I know you see them.
Young women eating lunch with their girlfriends, a brightly colored scarf tied around their heads, taking the place of missing locks. Men, skinny and gaunt, barely able to stand, being pushed around the fair in a standard sized wheelchair that still seems to dwarf their appearance. The numb expressions. The bruises on their arms.
And I know what you think: Thank God it's not me. Thank God my children are healthy. But what if...
And then you turn your head. Avoid eye contact. Act aloof when really your heart has started to beat faster than you want it to because, please no - but what if....
Ask anyone battling cancer and they'll tell you the same thing. I just wish people saw me; not the cancer.
It's as if they're forced to wear an obvious costume out in public and they would do anything to be able to tear that costume off and yell can you see me now? I am still here! It's me!
They would give anything to blend in with the crowd. To be normal once again. To feel secure in normal...
The other day I received a note with a donation as I do with so many of the donations that have been trickling in.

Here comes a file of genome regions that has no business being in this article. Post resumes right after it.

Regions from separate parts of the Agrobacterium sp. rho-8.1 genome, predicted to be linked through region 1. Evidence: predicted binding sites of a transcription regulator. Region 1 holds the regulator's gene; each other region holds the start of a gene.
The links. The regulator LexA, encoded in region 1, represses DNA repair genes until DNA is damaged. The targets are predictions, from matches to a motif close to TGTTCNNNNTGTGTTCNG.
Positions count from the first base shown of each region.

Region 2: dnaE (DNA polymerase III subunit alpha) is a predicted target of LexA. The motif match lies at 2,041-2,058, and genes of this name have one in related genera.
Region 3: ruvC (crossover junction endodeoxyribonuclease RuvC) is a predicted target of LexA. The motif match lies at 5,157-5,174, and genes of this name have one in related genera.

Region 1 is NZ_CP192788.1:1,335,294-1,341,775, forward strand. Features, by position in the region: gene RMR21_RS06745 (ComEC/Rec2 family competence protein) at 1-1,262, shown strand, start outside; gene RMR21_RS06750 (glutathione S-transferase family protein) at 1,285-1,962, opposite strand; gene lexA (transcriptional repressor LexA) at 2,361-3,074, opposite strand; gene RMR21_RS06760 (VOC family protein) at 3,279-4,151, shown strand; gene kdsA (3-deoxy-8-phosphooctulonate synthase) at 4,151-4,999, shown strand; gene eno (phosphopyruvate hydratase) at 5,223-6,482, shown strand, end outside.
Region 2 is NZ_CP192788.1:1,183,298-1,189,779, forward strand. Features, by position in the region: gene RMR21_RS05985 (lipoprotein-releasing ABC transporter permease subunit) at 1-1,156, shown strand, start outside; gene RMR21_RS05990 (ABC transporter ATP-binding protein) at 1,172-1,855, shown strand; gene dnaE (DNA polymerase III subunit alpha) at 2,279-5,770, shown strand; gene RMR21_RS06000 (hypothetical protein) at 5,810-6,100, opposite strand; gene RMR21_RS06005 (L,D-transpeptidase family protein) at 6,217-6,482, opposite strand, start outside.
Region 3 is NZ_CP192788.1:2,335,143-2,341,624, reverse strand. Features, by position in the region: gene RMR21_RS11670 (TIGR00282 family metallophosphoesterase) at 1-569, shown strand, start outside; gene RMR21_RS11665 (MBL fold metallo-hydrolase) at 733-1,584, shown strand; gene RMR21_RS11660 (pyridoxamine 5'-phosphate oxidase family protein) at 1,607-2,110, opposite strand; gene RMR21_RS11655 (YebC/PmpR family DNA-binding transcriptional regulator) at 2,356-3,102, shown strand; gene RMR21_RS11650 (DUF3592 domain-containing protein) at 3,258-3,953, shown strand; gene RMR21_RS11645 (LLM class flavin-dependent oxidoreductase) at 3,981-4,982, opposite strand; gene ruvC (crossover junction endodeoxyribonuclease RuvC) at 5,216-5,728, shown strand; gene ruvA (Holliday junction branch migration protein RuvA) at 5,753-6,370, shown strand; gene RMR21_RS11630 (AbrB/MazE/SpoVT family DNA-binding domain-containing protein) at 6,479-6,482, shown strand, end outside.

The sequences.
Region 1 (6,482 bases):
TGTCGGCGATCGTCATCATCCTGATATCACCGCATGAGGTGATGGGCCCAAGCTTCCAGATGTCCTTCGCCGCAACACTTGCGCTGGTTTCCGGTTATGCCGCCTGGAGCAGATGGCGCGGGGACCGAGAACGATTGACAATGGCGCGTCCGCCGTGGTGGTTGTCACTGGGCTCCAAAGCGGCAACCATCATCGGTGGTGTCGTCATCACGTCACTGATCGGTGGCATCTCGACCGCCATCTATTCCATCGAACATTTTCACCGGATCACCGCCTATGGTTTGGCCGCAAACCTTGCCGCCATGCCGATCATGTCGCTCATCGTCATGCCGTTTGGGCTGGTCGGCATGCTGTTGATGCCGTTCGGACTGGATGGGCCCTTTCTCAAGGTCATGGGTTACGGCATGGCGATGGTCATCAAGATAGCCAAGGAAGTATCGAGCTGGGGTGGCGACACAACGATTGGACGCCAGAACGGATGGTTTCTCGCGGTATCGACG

The gentleman told me this money was being donated in the name of his mother and mother-in-law who he had lost to cancer (unfortunately I'm finding these types of donations to be far too common)... but then he said something I wasn't ready for. He said he was a cancer survivor.
This man, who I consider to be a friend - who is witty and funny and quiet and calm and intelligent and quirky and has this devilish smile his eyes - is a cancer survivor. And I had no idea.
I know that he has children who he talks about with pride and love.
I know that he likes to cook and doesn't drink and documents the deer that eat and play in his yard.
I know he catches fish and that he drove the ambulance I was in when I was being rushed to the hospital at 7 months pregnant. But I didn't know he was a cancer survivor.
And I'm thinking if anyone needs a superhero cape to wear out in public it would be a cancer survivor. I'm thinking every person who survives cancer deserves a trophy and a high-five and a big HOORAH! And I can only imagine how beautiful the world would be if every cancer survivor wore their cape proudly out in public on the same day.
I believe the feeling of strength, and faith, and hope would permeate across the crowds and I, myself, would smile, being surrounded by such courage.
We need more superhero capes to hand out. We need to find a way for more survivors.
To donate, please use the donate button on the right side of this blog post.
All proceeds will go to the Walworth County Cloggers' 2011 Relay For Life Team to benefit the American Cancer Society.